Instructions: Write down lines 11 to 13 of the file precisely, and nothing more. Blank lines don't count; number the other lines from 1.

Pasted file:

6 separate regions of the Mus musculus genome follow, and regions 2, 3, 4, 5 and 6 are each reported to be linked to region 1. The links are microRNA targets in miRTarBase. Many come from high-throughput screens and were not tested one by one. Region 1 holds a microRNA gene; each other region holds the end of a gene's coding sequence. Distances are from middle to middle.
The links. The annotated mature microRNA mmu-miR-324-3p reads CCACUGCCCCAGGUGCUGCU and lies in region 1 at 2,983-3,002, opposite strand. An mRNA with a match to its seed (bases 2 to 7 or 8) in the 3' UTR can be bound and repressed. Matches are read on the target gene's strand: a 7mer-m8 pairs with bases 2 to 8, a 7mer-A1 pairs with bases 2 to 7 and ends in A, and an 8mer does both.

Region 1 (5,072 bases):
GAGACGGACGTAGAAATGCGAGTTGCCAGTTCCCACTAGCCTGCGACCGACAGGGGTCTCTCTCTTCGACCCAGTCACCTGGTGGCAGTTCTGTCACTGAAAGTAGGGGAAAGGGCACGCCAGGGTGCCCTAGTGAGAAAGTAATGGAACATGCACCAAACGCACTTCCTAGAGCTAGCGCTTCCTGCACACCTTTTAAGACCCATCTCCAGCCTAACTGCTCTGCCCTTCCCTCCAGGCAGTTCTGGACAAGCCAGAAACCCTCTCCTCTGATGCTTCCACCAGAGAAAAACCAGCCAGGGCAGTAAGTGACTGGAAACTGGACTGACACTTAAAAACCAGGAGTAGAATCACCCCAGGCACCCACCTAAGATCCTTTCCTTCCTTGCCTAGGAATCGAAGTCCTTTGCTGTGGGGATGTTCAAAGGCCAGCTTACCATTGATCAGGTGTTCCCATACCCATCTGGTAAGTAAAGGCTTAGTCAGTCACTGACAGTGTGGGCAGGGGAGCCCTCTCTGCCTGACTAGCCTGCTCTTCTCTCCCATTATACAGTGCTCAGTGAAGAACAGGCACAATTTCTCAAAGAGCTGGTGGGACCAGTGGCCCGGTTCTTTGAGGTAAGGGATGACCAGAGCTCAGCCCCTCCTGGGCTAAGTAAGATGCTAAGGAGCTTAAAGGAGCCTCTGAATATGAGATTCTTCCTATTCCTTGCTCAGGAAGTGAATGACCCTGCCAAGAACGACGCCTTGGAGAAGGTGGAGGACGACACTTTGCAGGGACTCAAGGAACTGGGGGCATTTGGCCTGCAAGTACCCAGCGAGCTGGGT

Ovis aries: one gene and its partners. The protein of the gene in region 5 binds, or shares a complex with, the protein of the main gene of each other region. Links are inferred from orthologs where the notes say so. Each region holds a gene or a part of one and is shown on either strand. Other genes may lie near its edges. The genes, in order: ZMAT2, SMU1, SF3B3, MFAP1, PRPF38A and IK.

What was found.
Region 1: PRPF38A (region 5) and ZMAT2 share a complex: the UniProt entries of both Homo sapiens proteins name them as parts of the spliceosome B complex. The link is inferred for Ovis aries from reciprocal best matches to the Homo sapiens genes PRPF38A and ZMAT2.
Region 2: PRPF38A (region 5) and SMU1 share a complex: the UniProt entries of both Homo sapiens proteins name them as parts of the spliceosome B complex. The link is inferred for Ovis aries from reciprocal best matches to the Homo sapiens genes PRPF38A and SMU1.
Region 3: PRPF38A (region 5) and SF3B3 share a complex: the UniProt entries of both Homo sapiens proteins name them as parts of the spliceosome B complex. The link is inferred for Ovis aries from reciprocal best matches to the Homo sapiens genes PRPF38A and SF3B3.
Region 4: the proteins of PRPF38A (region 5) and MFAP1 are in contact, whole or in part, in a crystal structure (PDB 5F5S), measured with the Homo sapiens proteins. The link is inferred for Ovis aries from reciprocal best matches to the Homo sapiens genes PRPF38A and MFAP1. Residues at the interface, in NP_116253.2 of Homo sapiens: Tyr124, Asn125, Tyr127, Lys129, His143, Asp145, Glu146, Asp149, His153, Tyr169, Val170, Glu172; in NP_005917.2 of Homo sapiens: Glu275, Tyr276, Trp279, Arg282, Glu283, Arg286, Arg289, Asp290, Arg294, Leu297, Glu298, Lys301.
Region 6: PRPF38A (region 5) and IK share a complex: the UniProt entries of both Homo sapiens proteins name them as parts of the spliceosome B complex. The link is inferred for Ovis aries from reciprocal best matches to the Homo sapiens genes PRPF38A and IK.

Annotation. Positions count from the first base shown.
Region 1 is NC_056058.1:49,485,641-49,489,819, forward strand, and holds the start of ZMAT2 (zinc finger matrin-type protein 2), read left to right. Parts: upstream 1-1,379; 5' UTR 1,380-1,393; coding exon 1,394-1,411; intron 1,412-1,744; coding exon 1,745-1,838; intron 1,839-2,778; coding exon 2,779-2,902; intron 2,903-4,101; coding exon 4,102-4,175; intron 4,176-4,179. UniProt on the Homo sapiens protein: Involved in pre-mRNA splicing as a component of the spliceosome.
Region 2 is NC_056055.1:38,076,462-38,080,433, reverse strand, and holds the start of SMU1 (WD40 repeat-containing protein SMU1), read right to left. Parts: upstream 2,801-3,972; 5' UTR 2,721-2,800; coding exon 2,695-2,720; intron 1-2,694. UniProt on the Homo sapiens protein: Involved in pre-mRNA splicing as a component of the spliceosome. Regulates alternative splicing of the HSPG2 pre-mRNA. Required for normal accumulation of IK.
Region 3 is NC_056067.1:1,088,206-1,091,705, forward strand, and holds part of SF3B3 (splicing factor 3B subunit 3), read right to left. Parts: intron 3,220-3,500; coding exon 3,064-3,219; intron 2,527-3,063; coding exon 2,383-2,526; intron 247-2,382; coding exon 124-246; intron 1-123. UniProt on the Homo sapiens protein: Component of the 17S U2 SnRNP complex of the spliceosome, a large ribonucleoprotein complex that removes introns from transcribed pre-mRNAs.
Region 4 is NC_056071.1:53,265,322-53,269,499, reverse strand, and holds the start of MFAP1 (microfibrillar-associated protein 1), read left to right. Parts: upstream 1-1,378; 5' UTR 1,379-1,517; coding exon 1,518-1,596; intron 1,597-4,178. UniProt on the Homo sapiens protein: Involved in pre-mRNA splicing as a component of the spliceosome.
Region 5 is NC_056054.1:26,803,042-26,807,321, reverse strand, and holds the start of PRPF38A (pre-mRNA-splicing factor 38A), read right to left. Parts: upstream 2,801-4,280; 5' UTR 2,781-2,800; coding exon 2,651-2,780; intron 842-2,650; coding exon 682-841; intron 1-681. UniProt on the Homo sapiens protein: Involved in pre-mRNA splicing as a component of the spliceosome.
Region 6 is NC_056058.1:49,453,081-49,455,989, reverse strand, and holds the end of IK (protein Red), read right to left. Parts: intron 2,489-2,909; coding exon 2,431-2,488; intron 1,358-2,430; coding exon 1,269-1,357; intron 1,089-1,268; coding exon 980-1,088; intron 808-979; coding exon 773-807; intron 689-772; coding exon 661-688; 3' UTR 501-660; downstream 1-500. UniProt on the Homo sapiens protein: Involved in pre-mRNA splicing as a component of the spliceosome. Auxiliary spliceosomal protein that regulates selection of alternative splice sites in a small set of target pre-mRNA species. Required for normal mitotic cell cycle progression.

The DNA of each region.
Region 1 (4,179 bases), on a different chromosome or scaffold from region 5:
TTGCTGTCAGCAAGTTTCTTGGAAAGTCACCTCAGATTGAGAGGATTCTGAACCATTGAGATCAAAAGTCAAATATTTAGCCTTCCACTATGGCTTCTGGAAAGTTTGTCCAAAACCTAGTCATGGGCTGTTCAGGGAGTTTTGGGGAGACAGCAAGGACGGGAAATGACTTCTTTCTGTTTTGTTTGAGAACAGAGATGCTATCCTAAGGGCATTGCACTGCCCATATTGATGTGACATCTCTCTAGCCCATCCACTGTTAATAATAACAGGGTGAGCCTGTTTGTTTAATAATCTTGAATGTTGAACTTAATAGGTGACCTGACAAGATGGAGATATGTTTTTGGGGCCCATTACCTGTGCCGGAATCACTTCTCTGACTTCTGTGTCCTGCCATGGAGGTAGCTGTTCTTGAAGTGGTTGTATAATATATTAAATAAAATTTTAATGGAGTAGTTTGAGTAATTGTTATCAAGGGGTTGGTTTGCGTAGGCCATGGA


Region 6: PRPF38A (region 5) and IK share a complex: the UniProt entries of both Homo sapiens proteins name them as parts of the spliceosome B complex. The link is inferred for Ovis aries from reciprocal best matches to the Homo sapiens genes PRPF38A and IK.

Annotation. Positions count from the first base shown.
Region 1 is NC_056058.1:49,485,641-49,489,819, forward strand, and holds the start of ZMAT2 (zinc finger matrin-type protein 2), read left to right. Parts: upstream 1-1,379; 5' UTR 1,380-1,393; coding exon 1,394-1,411; intron 1,412-1,744; coding exon 1,745-1,838; intron 1,839-2,778; coding exon 2,779-2,902; intron 2,903-4,101; coding exon 4,102-4,175; intron 4,176-4,179. UniProt on the Homo sapiens protein: Involved in pre-mRNA splicing as a component of the spliceosome.